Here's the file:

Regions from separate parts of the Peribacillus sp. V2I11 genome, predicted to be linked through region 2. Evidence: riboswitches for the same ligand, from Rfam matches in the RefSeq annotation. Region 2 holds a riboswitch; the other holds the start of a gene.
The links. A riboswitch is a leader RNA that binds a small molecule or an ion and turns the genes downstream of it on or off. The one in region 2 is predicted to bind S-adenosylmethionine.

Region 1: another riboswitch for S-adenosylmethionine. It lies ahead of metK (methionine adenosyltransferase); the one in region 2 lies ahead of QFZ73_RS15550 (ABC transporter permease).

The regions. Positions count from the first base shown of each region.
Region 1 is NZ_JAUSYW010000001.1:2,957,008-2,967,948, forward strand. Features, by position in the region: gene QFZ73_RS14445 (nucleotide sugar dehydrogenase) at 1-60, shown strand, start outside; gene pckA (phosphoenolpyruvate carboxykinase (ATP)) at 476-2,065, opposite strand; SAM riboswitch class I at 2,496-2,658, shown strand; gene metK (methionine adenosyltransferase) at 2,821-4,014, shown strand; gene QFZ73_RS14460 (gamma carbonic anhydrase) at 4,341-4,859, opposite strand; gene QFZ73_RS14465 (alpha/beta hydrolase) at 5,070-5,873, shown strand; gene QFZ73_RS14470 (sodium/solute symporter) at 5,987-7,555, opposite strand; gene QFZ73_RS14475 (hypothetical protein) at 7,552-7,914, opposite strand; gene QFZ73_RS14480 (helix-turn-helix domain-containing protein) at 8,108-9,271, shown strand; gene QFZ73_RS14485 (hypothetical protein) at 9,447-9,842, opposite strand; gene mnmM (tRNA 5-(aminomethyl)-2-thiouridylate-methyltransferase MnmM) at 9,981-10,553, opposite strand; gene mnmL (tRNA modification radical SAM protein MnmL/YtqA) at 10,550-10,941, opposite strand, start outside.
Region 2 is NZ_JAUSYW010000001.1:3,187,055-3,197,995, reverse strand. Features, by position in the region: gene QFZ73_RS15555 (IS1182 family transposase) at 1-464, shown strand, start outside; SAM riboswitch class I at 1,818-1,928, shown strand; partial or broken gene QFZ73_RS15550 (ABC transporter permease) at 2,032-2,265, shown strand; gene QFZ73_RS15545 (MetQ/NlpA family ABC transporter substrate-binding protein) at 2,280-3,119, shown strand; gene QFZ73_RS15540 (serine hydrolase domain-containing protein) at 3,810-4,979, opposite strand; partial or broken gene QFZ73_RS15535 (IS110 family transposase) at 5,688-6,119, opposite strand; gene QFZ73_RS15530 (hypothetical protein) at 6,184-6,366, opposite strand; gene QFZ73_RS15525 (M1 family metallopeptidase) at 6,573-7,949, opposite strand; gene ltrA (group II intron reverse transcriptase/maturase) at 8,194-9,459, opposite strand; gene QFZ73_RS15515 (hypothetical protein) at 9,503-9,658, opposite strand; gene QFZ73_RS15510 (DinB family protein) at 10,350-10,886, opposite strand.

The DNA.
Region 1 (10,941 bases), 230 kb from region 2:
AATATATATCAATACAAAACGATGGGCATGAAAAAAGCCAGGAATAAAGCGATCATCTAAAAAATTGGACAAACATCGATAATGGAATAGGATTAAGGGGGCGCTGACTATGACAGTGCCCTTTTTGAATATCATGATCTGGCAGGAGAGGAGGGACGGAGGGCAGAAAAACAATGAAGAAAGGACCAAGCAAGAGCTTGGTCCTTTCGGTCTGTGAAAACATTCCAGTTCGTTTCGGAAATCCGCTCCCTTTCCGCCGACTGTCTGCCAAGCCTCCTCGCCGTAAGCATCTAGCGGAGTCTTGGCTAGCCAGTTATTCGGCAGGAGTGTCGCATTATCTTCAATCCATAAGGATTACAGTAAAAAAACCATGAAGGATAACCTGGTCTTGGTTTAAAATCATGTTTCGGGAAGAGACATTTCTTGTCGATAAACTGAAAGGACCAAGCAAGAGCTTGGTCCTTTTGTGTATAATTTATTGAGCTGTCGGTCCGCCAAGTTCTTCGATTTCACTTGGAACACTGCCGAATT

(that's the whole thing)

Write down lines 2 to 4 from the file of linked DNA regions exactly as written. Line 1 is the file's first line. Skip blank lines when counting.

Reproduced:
The links. A riboswitch is a leader RNA that binds a small molecule or an ion and turns the genes downstream of it on or off. The one in region 2 is predicted to bind S-adenosylmethionine.

Region 1: another riboswitch for S-adenosylmethionine. It lies ahead of metK (methionine adenosyltransferase); the one in region 2 lies ahead of QFZ73_RS15550 (ABC transporter permease).

The regions. Positions count from the first base shown of each region.